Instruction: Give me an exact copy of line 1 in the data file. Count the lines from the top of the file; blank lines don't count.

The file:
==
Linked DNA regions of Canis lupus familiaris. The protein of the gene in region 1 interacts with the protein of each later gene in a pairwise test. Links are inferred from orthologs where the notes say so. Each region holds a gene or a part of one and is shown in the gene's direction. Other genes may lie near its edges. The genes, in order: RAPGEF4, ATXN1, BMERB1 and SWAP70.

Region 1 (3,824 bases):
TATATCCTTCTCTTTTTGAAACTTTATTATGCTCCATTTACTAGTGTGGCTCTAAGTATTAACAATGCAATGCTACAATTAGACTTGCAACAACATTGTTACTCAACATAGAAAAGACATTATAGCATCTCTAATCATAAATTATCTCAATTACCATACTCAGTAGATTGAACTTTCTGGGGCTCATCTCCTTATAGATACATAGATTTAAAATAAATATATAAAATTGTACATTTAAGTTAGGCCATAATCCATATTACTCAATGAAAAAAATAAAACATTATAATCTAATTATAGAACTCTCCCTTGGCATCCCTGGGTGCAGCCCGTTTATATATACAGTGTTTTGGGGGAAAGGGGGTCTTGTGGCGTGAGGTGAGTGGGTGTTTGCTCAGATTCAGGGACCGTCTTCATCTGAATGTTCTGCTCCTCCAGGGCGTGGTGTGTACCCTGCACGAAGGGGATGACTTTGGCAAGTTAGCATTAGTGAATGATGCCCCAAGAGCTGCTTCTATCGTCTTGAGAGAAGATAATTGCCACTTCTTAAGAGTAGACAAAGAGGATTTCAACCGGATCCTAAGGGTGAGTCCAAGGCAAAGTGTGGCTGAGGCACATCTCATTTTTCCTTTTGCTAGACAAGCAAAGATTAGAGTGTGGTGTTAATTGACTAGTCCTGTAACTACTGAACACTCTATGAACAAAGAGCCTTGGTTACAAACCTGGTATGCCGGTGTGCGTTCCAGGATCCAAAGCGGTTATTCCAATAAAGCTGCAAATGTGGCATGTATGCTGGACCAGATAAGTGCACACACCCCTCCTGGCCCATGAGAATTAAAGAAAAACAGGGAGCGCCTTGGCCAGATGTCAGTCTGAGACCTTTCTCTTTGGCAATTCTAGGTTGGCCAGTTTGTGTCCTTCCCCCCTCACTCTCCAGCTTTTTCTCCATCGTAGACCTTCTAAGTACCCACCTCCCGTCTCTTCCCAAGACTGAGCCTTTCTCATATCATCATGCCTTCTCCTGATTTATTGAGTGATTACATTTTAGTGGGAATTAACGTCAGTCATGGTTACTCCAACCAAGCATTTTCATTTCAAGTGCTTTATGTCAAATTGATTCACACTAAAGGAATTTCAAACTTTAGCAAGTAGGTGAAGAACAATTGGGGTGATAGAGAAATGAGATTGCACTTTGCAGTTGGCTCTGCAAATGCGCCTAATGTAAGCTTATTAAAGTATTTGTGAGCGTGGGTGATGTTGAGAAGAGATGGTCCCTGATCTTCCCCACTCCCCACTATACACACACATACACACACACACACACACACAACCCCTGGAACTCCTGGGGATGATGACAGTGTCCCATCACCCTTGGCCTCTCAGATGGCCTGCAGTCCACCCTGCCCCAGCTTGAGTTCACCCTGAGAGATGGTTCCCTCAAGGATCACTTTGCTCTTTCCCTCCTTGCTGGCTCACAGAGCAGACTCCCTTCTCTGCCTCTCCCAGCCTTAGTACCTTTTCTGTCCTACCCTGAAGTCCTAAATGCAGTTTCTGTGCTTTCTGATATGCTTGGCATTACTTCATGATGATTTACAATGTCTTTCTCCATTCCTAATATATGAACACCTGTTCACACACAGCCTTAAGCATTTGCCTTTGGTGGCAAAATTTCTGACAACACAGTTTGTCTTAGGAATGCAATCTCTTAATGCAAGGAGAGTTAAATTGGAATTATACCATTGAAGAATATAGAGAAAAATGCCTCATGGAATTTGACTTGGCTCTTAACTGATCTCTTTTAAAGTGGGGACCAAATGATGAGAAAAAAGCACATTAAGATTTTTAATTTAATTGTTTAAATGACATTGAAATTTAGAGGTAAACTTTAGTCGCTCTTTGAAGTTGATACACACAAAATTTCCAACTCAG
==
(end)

Linked DNA regions of Canis lupus familiaris. The protein of the gene in region 1 interacts with the protein of each later gene in a pairwise test. Links are inferred from orthologs where the notes say so. Each region holds a gene or a part of one and is shown in the gene's direction. Other genes may lie near its edges. The genes, in order: RAPGEF4, ATXN1, BMERB1 and SWAP70.